So, with this knowledge, I am changing my habits and changing them now.  About two or three weeks ago I went on a fantastic trip with two of my photography buddies to Smoky Mountain National Park.  The trip had initially been planned for wildflower season but, because of the unusually warm February and March, the April wildflowers bloomed a month early and we totally missed them.  Nonetheless, there were still abundant photo ops and we had a great time and came away with many good images.  However, as anyone reading this probably knows, to get many good ones you often take hundreds that don't quite make the cut and never see the light of day.  I will not let these 1500 or so images fade into obscurity.  It takes a good deal of time, but I am editing all of these and all  future  images as I go.  Though I may do preliminary processing on all the top picks I clearly will only print my favorites, which may only number ten or so.  But I will have at least separated out the really good ones into a Lightroom collection that I can show while having easy access to a number of images that are culled and ready to use.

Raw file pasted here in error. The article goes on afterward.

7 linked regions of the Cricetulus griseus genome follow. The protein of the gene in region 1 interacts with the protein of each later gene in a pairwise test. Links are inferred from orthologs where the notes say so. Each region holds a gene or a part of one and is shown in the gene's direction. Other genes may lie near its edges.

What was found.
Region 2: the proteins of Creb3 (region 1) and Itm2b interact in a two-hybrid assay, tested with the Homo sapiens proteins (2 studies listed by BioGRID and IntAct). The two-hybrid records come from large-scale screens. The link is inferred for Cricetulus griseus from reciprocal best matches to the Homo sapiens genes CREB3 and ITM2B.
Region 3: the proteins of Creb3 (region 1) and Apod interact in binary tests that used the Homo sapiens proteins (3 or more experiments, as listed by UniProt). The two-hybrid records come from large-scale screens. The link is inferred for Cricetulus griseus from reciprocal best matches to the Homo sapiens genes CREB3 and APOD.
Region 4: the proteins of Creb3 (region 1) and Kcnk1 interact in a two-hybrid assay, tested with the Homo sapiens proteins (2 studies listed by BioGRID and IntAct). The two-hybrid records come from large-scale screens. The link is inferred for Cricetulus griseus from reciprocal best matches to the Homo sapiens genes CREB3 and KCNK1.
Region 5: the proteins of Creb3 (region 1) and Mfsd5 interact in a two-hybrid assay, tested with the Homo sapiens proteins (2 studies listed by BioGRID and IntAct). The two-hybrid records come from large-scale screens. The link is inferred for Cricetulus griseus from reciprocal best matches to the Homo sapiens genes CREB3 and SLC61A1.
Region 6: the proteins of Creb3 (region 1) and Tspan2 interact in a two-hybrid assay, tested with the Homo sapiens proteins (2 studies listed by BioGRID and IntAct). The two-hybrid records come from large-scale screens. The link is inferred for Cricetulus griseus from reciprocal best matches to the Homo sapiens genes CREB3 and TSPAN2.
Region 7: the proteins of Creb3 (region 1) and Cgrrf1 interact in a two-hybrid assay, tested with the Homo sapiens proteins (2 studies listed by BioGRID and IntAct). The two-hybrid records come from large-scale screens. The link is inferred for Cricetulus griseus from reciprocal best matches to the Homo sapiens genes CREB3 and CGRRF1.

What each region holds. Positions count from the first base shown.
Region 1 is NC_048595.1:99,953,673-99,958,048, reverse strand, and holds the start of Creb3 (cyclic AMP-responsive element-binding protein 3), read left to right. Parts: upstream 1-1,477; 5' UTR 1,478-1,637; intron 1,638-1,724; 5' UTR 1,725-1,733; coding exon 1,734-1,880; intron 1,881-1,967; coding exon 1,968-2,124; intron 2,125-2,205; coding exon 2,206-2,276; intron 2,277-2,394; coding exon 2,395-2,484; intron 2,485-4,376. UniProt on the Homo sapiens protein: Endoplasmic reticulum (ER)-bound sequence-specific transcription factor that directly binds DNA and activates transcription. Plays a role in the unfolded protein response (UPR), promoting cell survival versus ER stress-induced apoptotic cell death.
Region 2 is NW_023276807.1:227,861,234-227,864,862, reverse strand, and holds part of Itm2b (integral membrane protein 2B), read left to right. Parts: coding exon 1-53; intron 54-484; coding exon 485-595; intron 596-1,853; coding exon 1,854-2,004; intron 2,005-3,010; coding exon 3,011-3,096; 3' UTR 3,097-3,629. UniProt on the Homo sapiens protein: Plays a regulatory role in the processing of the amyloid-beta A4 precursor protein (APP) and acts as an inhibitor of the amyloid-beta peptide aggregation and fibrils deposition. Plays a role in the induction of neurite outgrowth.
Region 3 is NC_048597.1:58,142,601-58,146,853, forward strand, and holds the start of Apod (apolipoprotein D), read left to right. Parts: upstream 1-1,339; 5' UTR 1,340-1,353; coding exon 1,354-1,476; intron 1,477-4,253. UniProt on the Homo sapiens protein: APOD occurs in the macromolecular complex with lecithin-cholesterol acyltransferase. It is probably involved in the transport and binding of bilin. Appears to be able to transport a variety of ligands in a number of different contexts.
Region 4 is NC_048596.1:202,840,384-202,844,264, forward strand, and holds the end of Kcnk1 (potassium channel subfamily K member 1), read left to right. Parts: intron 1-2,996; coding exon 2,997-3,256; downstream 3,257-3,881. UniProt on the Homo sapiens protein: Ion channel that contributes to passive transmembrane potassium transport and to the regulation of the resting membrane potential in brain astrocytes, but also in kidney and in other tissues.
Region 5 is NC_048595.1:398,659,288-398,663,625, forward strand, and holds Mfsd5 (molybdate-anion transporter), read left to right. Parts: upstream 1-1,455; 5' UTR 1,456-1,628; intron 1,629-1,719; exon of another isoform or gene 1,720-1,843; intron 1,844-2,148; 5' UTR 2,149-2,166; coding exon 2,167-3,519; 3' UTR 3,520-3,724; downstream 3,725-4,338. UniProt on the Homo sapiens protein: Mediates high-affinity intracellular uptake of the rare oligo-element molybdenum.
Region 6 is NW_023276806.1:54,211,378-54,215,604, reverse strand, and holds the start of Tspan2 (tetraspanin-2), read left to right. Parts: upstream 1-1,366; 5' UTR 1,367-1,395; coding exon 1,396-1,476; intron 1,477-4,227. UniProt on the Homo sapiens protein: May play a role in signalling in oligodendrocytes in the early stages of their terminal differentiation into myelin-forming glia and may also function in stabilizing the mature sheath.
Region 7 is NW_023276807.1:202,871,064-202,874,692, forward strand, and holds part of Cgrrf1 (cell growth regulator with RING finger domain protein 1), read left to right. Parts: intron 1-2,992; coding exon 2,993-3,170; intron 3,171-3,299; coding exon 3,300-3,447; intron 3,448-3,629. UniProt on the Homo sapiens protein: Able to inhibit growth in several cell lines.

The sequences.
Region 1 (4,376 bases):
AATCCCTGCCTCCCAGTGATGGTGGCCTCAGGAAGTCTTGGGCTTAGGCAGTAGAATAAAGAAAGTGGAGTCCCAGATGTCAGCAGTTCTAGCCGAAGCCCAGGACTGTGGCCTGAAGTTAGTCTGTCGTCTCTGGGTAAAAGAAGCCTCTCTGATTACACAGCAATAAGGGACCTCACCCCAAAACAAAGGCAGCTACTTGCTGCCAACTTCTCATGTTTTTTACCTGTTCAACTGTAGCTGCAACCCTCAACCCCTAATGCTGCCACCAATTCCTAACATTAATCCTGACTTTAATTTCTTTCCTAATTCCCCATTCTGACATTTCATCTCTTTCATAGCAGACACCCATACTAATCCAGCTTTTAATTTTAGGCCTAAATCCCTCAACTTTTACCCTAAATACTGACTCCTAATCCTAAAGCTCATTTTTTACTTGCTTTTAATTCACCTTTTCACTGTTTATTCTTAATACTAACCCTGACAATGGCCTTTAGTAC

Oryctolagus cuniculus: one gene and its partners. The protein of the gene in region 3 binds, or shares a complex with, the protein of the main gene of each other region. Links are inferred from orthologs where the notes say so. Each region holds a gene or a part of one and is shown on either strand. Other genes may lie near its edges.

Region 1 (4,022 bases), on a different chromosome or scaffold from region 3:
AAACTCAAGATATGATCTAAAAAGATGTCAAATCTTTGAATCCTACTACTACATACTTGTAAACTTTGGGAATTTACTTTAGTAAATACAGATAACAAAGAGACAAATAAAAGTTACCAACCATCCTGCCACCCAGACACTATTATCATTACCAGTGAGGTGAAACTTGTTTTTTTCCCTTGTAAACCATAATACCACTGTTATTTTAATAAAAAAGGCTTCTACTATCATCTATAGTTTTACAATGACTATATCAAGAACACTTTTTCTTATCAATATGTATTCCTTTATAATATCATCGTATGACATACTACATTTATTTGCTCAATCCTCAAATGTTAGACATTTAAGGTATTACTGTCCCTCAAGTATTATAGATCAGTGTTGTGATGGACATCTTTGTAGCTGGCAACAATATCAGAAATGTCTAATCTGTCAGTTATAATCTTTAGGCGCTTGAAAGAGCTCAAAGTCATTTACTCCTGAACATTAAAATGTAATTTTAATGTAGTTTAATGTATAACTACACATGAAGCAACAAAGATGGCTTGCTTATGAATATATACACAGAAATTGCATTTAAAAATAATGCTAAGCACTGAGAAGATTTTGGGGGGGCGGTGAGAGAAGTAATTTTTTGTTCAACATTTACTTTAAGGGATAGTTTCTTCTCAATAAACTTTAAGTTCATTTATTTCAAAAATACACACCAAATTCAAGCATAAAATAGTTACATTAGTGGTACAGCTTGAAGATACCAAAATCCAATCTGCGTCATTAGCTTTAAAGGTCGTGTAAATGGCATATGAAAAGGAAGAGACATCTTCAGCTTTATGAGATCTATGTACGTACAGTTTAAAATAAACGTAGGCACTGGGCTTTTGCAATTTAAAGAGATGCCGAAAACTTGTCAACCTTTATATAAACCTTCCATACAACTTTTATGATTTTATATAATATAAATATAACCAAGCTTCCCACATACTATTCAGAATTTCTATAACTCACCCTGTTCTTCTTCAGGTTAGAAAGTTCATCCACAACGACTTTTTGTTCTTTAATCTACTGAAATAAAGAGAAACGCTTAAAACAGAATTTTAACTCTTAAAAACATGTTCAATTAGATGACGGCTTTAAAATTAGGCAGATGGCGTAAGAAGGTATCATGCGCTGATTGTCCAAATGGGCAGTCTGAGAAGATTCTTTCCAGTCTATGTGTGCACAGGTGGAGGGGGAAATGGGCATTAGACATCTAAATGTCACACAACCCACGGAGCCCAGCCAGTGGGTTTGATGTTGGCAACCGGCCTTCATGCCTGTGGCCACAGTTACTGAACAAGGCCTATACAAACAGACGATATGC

I think this is a good practice that I had not been doing regularly.  If you aren't doing this perhaps you should consider it as well.

Before You Leave.....Turn Around

When it comes to photography, I have always found turning around to be good advice. It sounds quite trite, but, nonetheless, it is often helpful.

When concentrating on trying to photograph one particular scene, we often have blinders on and don't keep our minds open to other possibilities. It can be hard, and perhaps even detrimental, to try and break one's focus in the middle of photographing and, therefore, I do like to finish what I am concentrating on before moving. Once finished, my mind can then be receptive to new possibilities....and so I force myself to turn around and look behind me at what else there is that I might have missed or overlooked.